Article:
Welcome to the Political Marketing SIG Webpage
University of Stirling
Political Branding Workshop
10th May 2019, University of Stirling
Academics and practitioners are invited to the University of Stirling Management School for a one-day workshop on political branding. During the campaigning of the 2015 general election, a piece in the Guardian stated “Marketing experts are pointing to a brand crisis in the political sphere”; Donald Trump’s victory? It is to be attributed to his superior branding strategy according to a number of commentators. Beyond sensationalist headlines, this workshop will delve deeper into the topic of political branding theory and practice. Important and timely developments have been made in political branding research, but this subdiscipline remains under-developed, with key issues related to, for example, ethics, identity, and brand communication needing further engagement. British experts will present their latest empirical and theoretical research on political branding cross a varied range of contexts, including the Brexit referendum and the Scottish independence referendum.
For the full programme please download the event details: Political Branding Workshop 10 May 2019
As places will be limited, could you please book your places before May 3rd 2019 by sending an email to Mona Moufahim
The Political Marketing Special Interest Group was formed in 1997, in response to the increased application of marketing to political activity. Extant research at the time focused on political advertising and election campaigning. Since the seminal work of Lock and Harris, however, which critically evaluated the application of marketing concepts to the political environment, the political marketing research agenda has expanded, taking in lobbying and referendum campaigning.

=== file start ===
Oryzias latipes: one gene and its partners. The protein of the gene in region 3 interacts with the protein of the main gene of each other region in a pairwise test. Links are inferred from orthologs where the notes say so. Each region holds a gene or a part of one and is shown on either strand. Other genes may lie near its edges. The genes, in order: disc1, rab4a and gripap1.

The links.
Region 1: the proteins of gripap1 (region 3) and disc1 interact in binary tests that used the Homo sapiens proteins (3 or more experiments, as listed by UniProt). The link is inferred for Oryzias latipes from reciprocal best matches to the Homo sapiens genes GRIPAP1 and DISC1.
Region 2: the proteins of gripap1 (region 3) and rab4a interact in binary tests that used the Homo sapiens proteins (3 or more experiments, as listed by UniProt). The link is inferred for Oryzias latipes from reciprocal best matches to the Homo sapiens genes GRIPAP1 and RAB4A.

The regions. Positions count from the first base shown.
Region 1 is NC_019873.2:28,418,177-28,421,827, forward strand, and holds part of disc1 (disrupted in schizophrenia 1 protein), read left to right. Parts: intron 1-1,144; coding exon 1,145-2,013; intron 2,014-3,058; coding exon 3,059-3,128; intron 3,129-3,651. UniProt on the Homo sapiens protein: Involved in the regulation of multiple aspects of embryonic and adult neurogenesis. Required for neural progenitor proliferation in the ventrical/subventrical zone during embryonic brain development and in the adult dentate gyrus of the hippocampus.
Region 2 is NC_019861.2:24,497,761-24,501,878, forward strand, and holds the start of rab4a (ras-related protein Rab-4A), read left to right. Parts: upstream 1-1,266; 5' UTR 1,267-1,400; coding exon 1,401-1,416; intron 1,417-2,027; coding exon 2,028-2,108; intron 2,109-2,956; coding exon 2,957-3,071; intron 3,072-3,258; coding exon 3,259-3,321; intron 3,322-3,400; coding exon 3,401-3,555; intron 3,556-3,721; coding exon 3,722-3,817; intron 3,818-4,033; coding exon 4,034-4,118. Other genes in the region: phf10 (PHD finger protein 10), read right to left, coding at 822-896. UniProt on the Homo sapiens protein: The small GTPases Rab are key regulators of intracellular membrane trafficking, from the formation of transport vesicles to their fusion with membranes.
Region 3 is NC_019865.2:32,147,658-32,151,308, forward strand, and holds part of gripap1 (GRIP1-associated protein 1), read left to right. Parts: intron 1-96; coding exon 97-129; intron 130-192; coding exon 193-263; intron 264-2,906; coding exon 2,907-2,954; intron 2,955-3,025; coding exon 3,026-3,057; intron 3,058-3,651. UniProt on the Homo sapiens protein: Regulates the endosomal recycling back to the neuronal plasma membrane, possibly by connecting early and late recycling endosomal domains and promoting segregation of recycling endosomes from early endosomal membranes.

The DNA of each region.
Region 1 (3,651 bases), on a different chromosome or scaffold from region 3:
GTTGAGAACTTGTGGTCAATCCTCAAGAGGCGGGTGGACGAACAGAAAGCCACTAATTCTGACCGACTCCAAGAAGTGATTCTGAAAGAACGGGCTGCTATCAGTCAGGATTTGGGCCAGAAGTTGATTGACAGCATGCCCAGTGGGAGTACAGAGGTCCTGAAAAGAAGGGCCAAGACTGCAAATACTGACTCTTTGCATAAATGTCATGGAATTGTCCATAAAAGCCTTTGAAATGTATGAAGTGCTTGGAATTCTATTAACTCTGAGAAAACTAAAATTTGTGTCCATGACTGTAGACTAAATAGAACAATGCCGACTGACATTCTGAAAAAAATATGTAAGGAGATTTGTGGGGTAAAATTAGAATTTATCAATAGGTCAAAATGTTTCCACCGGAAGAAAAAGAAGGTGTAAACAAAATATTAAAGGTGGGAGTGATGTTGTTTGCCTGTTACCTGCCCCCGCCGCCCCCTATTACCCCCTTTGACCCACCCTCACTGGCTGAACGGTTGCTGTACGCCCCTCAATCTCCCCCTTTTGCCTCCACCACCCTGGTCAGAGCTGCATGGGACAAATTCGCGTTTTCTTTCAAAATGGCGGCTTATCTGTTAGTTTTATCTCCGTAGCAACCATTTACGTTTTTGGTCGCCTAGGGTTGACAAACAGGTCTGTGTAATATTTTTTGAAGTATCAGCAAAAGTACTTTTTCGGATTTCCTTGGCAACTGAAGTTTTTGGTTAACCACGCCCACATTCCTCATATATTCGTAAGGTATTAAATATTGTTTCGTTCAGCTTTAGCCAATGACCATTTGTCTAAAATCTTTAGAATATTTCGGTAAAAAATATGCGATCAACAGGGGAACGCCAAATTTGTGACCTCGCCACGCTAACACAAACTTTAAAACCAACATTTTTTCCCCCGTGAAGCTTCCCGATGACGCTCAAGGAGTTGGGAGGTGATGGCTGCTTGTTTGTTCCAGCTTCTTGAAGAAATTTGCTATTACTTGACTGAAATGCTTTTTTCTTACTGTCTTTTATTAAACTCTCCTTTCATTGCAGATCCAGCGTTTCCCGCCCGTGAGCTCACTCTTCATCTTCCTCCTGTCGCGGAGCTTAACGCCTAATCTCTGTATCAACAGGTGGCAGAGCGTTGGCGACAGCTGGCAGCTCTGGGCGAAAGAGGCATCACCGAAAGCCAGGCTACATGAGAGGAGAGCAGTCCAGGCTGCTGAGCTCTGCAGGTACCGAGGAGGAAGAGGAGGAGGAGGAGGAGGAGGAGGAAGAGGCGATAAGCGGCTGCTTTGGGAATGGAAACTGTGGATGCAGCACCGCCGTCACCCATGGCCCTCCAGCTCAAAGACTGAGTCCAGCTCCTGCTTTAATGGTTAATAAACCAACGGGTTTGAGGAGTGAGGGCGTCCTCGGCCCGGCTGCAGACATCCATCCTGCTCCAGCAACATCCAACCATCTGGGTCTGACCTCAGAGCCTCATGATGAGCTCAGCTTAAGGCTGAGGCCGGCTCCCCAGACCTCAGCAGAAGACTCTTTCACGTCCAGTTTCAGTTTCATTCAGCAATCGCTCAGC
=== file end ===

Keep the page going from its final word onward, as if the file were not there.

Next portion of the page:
Political marketing research is interdisciplinary and research in this area is broad, focusing on, for instance, how marketing may create value for the political consumer; how it can increase citizens’ engagement with the political process in democratic societies around the world; and how advances in marketing theory may have an impact on political communication and discourse.
Although the use of marketing tools such as marketing research have been utilised for many years, researchers examine marketing concepts such as segmentation, targeting and positioning; branding; as well as the marketing mix, and politics as a service. Others consider how advances in technology and the development of social media tools such as facebook and twitter can respond to the increasingly competitive political market place.
Some research takes a critical perspective on the impact of marketing upon the democratic process whilst others examine the methods of persuasion including propaganda. Overall the Political Marketing Special Interest Group is a vibrant hub for research in politics with an agenda to build a greater understanding of the applicability of marketing to politics.
To contact the SIG please email the SIG Chair.